Potential limits exist for capital that are measured by possible profitability or profit rates. If this profitability is not high enough compared to alternative (financial) investments, investments are withdrawn from the real economy and the accumulation- and growth process falters. Thus the potential limit of capital becomes narrower, the lower the profit rate compared with financial investments. Thus the financial repression narrows the growth possibilities because it diminishes the profit rate for the capital of the real economy. Secondly, an absolute growth of material- and energy streams also has negative economic effects on account of the ecological repercussions. In the neoclassical economy, these are registered as "external effects". The ecological consequences of economic conduct need not be taken into account.
The degradation of the environment increases both labor- and capital costs. Massive expenditures are necessary to remedy the degradation. These expenditures are described by Jim O'Connor (with Marx) as "general conditions of production" whose importance increases in the accumulation process. For David Harvey, they are the "special fix" enabling capital co-efficiency to rise and the reciprocal, capital productivity, to fall. If real interests are very high in this situation, the profit rate can only be stabilized if the distribution is changed to the burden of wage- and salary incomes.
We face the paradoxical situation that the liberalization of the financial markets since the 1970s intensified the competition of "financial sites" and currencies so that rising (nominal) yields and interest rates can only be surpassed and not underbid. Otherwise capital flight and in the worst case financial crisis will result. In the global competition, the commodity prices compete downward while the interest- and profit levels compete upward. The simultaneous stability-race leads to lower inflation rates. The real interests are also forced upward through this mechanism. Investments increase in price. Thus growth is impacted negatively...
The financial repression is becoming harsher. David Harvey points out that capitalism in the "neoliberal" age has "cannibalist, predatory and fraudulent characteristics". These injurious features are even enhanced by a central rule of "good governance" that debt service has the highest priority before all other responsibilities. As to public indebtedness in Brazil and the industrial countries, the primary budget (without debt service) shows a considerable surplus realized through severe cuts in state spending. Nevertheless a deficit of the total budget arises because of the payments of debt service.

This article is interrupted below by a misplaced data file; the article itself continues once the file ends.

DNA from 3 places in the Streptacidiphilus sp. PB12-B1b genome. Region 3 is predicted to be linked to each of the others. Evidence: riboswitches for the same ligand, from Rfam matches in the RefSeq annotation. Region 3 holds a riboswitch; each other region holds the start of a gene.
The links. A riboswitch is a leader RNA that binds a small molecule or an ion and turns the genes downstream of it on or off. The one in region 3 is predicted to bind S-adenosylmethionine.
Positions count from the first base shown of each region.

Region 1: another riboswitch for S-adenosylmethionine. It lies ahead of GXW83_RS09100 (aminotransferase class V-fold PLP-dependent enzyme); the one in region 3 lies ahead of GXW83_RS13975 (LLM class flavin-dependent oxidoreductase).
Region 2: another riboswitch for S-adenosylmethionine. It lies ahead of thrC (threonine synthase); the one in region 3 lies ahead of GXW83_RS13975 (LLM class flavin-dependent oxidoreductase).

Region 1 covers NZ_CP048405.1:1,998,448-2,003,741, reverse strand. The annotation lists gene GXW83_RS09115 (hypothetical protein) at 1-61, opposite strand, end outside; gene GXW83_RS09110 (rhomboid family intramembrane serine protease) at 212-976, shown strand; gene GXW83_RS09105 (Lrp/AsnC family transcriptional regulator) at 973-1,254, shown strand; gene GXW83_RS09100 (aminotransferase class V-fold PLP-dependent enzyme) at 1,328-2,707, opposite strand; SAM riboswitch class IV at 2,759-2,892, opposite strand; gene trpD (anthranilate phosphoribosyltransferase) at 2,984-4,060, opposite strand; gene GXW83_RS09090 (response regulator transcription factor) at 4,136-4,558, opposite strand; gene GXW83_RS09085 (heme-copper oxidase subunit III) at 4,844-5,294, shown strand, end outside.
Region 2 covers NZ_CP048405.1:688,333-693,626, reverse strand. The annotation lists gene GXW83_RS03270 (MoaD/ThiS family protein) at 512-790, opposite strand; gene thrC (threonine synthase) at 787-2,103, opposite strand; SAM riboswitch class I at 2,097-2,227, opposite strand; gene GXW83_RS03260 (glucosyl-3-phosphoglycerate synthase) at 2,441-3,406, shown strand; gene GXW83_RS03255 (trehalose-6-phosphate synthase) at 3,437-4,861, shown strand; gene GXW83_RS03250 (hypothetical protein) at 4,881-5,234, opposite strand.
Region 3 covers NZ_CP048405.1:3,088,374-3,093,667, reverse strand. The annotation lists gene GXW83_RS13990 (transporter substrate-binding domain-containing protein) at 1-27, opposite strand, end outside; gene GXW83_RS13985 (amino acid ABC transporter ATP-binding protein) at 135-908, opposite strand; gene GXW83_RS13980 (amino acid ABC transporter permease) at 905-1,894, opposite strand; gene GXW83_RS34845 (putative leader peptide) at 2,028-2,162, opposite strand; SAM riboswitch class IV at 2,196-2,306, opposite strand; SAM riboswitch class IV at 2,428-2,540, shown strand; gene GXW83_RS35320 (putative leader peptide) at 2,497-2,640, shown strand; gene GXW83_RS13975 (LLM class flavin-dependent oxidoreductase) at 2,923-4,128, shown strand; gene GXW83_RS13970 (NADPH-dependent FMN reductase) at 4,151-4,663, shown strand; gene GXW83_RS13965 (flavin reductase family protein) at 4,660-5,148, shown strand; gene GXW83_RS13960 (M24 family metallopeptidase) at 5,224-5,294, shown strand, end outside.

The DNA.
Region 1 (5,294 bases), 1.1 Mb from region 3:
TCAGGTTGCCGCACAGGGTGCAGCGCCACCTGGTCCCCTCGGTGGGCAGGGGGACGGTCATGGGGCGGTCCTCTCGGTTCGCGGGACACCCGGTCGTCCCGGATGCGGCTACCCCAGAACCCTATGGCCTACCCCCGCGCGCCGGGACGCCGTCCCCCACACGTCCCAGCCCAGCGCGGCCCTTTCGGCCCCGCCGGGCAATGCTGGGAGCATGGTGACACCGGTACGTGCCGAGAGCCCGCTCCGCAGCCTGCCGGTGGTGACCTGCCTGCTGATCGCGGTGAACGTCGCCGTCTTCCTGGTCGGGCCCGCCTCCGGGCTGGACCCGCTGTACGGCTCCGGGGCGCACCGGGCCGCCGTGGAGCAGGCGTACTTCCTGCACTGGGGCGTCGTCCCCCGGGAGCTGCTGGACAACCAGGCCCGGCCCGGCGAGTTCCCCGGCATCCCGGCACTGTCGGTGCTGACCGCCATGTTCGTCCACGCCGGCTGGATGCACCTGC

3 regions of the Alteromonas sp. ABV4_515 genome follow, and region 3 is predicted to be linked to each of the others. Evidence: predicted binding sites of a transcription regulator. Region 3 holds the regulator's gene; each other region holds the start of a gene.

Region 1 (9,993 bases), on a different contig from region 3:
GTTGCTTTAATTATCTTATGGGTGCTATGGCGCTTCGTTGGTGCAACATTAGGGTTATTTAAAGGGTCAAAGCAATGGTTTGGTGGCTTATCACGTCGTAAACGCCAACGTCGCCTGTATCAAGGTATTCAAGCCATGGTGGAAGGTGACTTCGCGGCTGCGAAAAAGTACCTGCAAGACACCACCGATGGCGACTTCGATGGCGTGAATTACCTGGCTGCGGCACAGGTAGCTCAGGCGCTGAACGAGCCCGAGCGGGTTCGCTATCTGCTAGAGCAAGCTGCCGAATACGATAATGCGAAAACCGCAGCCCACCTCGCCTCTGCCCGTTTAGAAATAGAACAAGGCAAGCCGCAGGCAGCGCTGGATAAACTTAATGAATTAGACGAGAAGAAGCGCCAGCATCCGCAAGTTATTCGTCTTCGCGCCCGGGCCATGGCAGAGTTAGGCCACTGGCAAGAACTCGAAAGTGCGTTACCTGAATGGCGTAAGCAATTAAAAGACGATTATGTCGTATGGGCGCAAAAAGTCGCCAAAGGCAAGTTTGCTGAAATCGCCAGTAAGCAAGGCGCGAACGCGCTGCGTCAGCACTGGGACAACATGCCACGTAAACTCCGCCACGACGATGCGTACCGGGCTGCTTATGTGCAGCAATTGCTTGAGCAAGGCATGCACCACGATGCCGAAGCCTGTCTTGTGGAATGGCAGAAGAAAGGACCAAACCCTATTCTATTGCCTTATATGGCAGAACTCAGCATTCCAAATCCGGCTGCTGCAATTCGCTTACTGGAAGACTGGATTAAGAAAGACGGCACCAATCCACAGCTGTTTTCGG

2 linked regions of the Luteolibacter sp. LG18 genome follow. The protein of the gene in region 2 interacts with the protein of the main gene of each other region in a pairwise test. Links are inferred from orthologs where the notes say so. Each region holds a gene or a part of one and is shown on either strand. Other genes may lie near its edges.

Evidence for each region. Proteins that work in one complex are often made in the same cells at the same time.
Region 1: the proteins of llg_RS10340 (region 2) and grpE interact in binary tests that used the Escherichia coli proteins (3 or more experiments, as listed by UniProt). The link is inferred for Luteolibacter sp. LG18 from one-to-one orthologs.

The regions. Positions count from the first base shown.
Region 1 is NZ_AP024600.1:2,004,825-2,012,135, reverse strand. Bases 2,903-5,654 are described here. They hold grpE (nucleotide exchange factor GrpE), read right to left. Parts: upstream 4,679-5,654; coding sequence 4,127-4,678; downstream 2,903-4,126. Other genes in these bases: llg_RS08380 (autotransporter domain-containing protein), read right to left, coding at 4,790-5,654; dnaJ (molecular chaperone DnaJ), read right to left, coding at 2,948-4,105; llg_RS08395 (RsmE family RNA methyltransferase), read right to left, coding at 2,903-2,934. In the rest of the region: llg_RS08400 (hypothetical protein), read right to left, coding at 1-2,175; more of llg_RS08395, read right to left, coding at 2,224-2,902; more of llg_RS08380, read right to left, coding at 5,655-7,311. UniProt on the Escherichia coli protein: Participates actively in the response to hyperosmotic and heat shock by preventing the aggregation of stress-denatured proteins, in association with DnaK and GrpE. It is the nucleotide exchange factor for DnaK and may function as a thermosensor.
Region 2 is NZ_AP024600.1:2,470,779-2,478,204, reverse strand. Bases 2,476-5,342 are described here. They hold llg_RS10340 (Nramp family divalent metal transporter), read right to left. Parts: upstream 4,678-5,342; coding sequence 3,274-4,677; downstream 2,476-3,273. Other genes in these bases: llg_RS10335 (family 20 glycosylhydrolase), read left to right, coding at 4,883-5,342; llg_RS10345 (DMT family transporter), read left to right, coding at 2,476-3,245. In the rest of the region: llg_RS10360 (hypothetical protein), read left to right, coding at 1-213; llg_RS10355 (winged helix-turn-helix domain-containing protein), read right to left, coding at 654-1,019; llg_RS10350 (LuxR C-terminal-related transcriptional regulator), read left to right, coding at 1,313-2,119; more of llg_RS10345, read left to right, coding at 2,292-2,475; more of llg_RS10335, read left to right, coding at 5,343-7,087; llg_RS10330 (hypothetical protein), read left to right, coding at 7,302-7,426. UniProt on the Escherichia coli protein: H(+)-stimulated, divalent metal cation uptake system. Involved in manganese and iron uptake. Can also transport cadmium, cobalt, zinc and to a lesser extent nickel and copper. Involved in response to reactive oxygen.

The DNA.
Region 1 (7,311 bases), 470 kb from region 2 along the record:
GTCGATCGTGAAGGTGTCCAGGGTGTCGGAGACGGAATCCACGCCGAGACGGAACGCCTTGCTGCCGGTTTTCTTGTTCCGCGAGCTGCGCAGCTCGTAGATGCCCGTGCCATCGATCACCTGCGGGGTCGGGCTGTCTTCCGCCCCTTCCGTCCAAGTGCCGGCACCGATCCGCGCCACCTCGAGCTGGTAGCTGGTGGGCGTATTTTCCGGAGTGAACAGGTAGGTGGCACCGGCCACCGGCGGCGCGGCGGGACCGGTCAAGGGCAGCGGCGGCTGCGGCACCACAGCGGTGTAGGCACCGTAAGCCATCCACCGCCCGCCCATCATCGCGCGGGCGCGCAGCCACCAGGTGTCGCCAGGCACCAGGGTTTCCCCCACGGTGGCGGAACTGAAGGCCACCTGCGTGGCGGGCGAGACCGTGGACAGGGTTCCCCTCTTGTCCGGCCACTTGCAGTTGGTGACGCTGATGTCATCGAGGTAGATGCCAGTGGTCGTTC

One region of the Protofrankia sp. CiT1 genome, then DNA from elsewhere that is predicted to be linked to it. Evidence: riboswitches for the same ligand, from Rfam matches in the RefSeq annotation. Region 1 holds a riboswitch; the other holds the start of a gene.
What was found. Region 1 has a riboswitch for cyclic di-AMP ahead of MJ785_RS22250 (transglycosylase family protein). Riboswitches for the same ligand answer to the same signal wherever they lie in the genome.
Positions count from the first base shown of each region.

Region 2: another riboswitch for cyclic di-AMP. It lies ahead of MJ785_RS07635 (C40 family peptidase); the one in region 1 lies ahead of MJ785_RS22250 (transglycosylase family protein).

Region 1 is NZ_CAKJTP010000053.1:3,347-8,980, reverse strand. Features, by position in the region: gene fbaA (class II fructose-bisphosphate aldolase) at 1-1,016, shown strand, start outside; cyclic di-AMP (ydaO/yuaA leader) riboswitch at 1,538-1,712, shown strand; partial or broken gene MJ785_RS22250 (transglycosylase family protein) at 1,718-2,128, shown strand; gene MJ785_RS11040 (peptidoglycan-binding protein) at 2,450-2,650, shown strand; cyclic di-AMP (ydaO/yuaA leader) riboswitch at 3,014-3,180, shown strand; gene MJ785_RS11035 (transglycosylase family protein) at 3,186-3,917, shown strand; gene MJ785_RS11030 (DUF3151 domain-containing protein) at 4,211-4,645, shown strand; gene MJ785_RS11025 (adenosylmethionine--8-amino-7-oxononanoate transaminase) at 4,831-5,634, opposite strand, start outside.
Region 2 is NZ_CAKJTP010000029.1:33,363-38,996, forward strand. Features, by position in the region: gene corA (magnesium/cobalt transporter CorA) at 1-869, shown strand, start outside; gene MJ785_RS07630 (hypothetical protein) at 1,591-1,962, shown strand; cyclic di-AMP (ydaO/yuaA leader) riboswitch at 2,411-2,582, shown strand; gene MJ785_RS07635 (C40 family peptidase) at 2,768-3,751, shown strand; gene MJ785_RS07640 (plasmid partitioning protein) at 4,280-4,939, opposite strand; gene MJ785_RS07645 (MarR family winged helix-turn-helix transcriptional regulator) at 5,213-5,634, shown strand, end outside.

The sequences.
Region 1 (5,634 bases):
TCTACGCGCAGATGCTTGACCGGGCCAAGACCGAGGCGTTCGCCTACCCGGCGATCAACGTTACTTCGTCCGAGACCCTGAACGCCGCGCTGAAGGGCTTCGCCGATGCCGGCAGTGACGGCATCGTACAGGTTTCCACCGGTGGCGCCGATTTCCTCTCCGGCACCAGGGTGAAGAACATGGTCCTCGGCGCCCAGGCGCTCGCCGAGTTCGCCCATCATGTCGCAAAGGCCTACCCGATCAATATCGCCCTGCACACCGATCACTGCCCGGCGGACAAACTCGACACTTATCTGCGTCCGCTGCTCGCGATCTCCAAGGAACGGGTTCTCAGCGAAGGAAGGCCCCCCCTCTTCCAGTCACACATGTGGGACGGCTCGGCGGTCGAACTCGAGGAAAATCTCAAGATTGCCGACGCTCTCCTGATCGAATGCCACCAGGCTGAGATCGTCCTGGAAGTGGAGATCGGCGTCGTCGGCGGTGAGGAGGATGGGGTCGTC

CONSEQUENCES OF HIGH REAL INTERESTS: FINANCIAL INNOVATIONS AND FINANCIAL CRISES
Real interests above the GDP-growth rates are problem-free since financial assets are trifling in relation to the GDP. A small part of the increase of the GDP falls to interest revenues while a larger part falls to contract revenues and corporate profits. The dynamic of this constellation may not be ignored. Higher real interests than the growth rates of the GDP are seen as an increased financial asset. The high real interests exert pressure on the incomes of employees and entrepreneurs (on wages, salaries and profits).
High real interests on financial assets - compared to other investments and considering risk factors - make their investment very attractive. This is a crucial impulse for liberalizing financial markets, developing innovative financial products and new management strategies and utilizing possibilities for small, large, illegitimate, half-legal or even criminal businesses. The deregulated financial markets are infested by the virus of "Enronitus" or "Parmalactose". The medicine of "good governance" is administered against this virus. Businesses should comply with the rules of "corporate governance". However their degree of obligation is lower than in the case of conditionality toward governments. Voluntary self-commitments or informal guidelines or codes of conduct are usually emphasized.